Lafayette, LA - Sometimes, it's an ad that claims you will qualify to receive a "free grant" to pay for education costs, home repairs, home business expenses, or unpaid bills. Other times, it's a phone call supposedly from a "government" agency or some other organization with an official sounding name. In either case, the claim is the same: your application for a grant is guaranteed to be accepted, and you'll never have to pay the money back. But the FTC says that "money for nothing" grant offers usually are scams, whether you see them in your local paper or a national magazine, or hear about them on the phone.
Some scam artists advertise "free grants" in the classifieds, inviting readers to call a toll-free number for more information. Others are bolder: they call you out of the blue. They lie about where they're calling from, or they claim legitimacy using an official-sounding name like the "Federal Grants Administration." They may ask you some basic questions to determine if you "qualify" to receive a grant. FTC attorneys say calls and come-ons for free money invariably are rip offs.
Grant scammers generally follow a script: they congratulate you on your eligibility, then ask you for your checking account information so they can "deposit your grant directly into your account," or cover a one-time "processing fee." The caller may even reassure you that you can get a refund if you're unsatisfied. In fact, you'll never see the grant they promise; they will disappear with your money.
Following a few basic rules can keep consumers from losing money to these "government grant" scams:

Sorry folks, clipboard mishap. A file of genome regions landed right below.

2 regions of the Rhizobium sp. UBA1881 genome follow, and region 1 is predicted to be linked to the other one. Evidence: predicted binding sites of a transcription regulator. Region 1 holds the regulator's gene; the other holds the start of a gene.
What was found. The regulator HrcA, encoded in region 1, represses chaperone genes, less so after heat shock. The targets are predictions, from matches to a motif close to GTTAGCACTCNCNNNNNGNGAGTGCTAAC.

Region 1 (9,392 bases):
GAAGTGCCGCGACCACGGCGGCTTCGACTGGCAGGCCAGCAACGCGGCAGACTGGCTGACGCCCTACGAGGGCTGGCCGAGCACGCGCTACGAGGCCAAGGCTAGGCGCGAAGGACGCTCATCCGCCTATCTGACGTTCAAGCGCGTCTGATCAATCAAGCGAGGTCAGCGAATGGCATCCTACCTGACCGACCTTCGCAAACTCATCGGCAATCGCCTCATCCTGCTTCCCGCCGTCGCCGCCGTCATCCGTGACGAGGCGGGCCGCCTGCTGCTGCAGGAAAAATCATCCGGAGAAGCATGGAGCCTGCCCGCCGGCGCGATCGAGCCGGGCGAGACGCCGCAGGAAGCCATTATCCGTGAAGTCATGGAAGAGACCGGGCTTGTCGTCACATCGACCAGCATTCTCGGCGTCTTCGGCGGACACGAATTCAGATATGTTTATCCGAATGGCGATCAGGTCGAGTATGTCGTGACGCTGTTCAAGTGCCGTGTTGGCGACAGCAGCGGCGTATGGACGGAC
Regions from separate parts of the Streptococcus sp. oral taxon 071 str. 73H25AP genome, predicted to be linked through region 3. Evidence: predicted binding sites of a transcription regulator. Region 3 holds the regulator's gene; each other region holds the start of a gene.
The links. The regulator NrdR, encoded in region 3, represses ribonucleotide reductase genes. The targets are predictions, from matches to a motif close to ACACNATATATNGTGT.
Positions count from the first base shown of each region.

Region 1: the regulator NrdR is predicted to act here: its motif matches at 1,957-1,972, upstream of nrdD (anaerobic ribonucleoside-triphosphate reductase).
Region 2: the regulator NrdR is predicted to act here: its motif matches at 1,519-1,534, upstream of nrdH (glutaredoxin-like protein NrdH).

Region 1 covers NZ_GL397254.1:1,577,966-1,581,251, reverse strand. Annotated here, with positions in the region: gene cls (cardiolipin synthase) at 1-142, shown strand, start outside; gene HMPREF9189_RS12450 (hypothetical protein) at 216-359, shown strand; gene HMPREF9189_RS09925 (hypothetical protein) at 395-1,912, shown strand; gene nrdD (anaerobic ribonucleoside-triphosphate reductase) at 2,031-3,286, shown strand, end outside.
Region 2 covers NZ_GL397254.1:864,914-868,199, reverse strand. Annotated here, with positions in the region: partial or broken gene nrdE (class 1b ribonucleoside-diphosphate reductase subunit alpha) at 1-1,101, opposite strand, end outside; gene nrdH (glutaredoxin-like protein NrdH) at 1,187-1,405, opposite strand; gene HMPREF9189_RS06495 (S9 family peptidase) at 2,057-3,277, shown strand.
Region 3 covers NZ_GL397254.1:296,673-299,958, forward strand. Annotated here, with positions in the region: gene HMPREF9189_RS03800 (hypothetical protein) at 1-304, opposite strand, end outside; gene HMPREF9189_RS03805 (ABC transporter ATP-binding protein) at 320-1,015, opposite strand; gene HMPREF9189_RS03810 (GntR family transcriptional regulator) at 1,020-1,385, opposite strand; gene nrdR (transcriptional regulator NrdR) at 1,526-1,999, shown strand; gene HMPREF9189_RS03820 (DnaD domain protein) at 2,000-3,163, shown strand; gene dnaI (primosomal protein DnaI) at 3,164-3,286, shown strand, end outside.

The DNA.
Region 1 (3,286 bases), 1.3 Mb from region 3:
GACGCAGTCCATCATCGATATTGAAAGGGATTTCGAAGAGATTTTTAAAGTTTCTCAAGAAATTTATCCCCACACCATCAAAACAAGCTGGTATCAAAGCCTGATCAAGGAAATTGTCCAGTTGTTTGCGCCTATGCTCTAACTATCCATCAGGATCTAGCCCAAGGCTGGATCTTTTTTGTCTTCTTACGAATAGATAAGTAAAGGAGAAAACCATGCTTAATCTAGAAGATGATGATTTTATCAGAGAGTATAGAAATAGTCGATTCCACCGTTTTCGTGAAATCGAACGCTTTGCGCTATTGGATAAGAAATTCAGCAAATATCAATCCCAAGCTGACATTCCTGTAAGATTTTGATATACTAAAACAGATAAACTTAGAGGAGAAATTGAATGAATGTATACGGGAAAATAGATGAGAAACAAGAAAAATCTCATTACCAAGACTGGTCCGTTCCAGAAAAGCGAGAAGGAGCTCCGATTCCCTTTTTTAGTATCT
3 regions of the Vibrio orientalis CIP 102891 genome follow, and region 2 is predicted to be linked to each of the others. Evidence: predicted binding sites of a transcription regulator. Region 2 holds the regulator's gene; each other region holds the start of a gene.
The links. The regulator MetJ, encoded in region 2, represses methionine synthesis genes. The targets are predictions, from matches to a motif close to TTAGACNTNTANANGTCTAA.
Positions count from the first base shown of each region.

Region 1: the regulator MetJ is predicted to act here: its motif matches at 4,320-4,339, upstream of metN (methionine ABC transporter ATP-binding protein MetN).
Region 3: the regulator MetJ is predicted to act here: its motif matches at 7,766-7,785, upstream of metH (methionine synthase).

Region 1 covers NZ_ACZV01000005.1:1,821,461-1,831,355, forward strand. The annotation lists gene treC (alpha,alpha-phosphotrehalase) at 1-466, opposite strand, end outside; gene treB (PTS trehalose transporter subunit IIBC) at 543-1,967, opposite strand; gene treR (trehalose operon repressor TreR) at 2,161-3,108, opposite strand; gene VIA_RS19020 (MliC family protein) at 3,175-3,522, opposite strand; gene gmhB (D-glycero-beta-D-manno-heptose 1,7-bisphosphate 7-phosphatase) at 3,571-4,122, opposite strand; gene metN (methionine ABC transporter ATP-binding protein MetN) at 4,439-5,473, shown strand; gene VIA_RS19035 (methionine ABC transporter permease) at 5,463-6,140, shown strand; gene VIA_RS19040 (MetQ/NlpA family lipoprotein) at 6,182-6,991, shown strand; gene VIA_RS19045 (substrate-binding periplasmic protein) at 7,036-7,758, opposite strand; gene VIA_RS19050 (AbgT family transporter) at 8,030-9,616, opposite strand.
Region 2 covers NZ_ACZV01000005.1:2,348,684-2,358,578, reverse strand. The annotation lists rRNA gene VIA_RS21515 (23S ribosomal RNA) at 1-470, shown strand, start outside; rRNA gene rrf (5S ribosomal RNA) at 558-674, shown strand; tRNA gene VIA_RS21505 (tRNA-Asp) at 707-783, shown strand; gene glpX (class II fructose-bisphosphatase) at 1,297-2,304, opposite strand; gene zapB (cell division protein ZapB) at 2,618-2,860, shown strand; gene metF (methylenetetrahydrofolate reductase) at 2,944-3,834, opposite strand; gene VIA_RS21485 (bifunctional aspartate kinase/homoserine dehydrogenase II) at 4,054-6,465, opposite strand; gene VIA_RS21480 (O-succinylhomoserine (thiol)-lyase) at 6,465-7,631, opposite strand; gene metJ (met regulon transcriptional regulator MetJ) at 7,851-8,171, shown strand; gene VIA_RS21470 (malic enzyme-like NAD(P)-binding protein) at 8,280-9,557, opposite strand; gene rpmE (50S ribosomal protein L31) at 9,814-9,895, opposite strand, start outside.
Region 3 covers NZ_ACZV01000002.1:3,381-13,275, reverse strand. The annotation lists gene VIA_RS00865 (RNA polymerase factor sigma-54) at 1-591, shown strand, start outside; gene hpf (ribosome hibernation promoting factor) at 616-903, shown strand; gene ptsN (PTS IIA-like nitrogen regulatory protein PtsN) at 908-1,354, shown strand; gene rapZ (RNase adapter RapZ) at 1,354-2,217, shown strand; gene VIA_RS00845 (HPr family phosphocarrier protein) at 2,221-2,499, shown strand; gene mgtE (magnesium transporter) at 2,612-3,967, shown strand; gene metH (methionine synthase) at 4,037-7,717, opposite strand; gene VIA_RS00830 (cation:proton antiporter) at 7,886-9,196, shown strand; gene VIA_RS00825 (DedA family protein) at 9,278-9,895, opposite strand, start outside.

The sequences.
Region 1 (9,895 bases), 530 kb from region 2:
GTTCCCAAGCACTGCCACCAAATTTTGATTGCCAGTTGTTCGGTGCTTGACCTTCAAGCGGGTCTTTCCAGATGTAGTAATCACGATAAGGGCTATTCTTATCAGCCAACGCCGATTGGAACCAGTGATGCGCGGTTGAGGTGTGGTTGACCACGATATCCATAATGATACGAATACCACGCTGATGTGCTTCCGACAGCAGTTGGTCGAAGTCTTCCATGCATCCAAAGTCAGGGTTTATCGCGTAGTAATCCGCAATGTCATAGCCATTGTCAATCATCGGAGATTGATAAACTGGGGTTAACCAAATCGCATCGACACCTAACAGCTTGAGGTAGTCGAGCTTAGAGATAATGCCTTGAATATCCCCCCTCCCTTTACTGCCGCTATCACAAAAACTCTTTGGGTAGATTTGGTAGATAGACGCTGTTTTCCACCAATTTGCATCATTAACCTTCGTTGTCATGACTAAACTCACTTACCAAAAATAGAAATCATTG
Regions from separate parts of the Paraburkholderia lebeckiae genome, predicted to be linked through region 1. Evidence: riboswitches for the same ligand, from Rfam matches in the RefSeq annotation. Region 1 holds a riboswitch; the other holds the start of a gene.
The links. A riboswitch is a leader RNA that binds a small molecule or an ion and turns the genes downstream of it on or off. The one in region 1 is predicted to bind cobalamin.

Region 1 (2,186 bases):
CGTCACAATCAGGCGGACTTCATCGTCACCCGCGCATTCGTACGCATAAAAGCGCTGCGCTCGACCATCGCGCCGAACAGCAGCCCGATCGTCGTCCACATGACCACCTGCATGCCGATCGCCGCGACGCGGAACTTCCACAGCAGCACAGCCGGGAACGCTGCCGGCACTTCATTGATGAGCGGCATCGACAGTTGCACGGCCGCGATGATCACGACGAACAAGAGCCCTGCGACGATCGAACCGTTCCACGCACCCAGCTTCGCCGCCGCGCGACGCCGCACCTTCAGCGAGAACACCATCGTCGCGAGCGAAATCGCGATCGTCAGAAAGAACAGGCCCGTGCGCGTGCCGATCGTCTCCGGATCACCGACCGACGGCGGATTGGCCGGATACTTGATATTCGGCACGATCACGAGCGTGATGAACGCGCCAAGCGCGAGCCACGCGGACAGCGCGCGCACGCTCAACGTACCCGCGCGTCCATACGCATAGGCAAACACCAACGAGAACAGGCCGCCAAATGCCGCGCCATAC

Don't give out your bank account information to anyone you don't know. Scammers pressure people to divulge their bank account information so that they can steal the money in the account. Always keep your bank account information confidential. Don't share it unless you are familiar with the company and know why the information is necessary.
Don't pay any money for a "free" government grant. If you have to pay money to claim a "free" government grant, it isn't really free. A real government agency won't ask you to pay a processing fee for a grant you have already been awarded - or to pay for a list of grant-making institutions. The names of agencies and foundations that aware grants are available for free at any public library or on the Internet. The only official access point for all federal grant-making agencies is www.grants.gov.
Look-alikes aren't the real thing. Just because the caller says he's from the "Federal Grants Administration" doesn't mean that he is. There is no such government agency. Take a moment to check out the agency to determine its legitimacy.
Phone numbers can deceive. Some con artists use Internet technology to disguise their area code in caller ID systems. Although it may look like they're calling from Washington DC, they could be calling from anywhere in the world.
Take control of the calls you receive. If you want to reduce the number of telemarketing calls you receive, place your telephone number on the National Do Not Call Registry.
File a complaint with the FTC. If you think you may have been a victim of a government grant scam, file a complaint with the FTC online, or call toll-free, 1-877-FTC-HELP (1-877-382-4375). The FTC enters Internet, telemarketing, identity theft, and other fraud-related complaints into Consumer Sentinel, a secure online database available to hundreds of civil and criminal law enforcement agencies in the U.S. and abroad.